When it comes to tracking your money, many people opt for computer software such as Quicken or Microsoft Money.
But there are now more and more Web sites being launched in an attempt to take some of the business away from these platforms. They claim they can make tracking your finances easier, and at no cost.
A note of caution: More of these Web sites are asking for the passwords to your financial accounts including those for banks, credit cards, loans and more. They do so in order to download all your information from these institutions so it can all be consolidated in their applications, sparing you the need to input data.
While this is convenient, you should consider whether it is worth the risk. All these sites claim to provide top computer security for your accounts; still, it's one thing to have a credit card stolen and quite another for someone to gain access to
of your financial accounts.
Having said that, here are some that are worth checking out:
ClearCheckbook acts much like a regular checkbook, enabling you to track your cash, checking, credit card and savings accounts. The advantage it provides over a standard checkbook is that it allows you to group purchases so you can chart where your money has been going over different periods of time.
Since the service is online, it's also available anytime you have access to a computer with an Internet connection no matter where you are. You can also update your account through mobile phone.
ClearCheckbook has a number of other useful features, including a way to set up email reminders to pay.
Geezeo combines personal finance services with social networking. The site enables you to track your own finances by importing and consolidating all of your financial accounts, including cash, checking, credit card and savings accounts, car payments, mortgage and student loans.
A nice feature is that you can then download this consolidated account information to your cell phone.
Geezeo also provides a social network where you can get advice and information about how to manage your money through Geezeo Groups. It does require that you provide the passwords for your financial accounts.
iOWEYOU takes a different approach: Instead of tracking your individual finances, it's a tool to use with others in order to divide shared expenses. Basically, it's a expenses-sharing calculator. Roommates or friends can use it to keep track of who owes what in terms of shared expenses.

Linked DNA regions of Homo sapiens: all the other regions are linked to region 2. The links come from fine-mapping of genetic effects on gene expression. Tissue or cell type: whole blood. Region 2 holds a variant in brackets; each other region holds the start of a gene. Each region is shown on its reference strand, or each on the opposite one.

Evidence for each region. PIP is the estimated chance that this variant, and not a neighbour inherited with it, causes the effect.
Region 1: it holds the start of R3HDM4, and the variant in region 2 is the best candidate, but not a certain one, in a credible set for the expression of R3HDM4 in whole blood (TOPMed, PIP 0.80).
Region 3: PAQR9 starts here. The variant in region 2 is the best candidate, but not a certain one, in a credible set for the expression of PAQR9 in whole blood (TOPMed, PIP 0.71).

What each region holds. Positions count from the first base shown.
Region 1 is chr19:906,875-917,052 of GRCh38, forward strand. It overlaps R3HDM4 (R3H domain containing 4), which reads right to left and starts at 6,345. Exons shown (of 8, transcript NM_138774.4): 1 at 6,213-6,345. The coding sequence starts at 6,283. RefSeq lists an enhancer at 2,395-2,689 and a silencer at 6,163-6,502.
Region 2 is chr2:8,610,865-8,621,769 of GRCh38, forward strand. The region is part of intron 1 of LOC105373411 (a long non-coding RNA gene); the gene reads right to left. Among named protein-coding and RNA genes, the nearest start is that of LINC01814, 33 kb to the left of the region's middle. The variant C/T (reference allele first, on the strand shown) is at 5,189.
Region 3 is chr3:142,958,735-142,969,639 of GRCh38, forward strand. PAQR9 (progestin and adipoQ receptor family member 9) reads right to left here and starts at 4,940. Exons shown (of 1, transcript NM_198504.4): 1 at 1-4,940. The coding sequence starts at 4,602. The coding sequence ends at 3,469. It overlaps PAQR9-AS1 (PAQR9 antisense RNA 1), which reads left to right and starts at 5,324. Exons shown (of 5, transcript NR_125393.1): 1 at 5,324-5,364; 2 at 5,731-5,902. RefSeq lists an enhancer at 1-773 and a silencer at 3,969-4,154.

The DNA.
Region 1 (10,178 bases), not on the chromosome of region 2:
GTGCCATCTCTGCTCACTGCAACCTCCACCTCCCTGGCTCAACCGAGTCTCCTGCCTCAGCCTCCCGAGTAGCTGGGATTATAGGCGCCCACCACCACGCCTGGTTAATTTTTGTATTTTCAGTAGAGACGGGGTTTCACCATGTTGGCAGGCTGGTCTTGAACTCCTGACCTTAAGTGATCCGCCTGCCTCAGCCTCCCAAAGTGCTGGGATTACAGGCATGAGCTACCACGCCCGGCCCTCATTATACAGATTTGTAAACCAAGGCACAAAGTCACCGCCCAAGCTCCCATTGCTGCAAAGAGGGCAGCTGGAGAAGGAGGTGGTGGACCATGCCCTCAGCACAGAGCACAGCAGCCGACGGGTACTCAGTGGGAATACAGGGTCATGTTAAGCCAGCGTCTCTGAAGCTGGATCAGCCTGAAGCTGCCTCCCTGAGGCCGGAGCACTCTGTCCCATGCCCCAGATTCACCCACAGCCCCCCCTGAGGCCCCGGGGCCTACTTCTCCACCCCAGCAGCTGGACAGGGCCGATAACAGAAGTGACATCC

You simply list the people with whom you share expenses. Anyone who incurs an expense that relates to specific members within the group or the group as a whole logs it into the group account, details what it was and who is required to contribute to the payment. The system then totals up what each member of the group owes at any time. It can also track all expenses incurred by the group over time.
While this is a British Web site, it works in any currency.
Mint, much like Geezeo, claims to take all the effort out of personal finances. It does so by having all the information from your financial accounts automatically downloaded into your Mint account and organized so you can see where your money is going. It also analyzes the services you are using and relays suggestions from partner Web sites on how you can switch to save even more money.
Mint also comes with a lot of additional features such as email alert reminders so that you never make credit card payments late, and so you know when bank accounts are getting low and when you're over budget in a selected category. It does require you to provide the passwords to your financial accounts.
NetworthIQ is a site where you can input your debts and assets in order to monitor your net worth. If you choose, you can also share and compare your net worth publicly with other members. This can help you see how you are progressing toward your financial goals over time as well as keep track of how others are progressing.
Since you input all the information, there's no need to provide information about your financial account or any personal information other than an email address.
Wesabe helps you manage your finances with an added a social networking component. While your individual information is anonymous, the system uses it to look for spending patterns among all members. The site also encourages you to share saving tips and financial goals with other member of the community.
As with Geezeo and Mint, all your financial information is available in one place, and you have to the ability to categorize your transactions any way you like to produce spending and earning summaries. It does require you to provide passwords to your financial accounts.
Take some time to explore these Web sites and find out which may work best for you and the way you handle your money. There have definitely been some innovations in tracking personal finances, and it it's worth keeping an eye on them.
Best of all, it won't cost you a dime.
Jeffrey Strain has been a freelance personal finance writer for the past 10 years helping people save money and get their finances in order. He currently owns and runs SavingAdvice.com.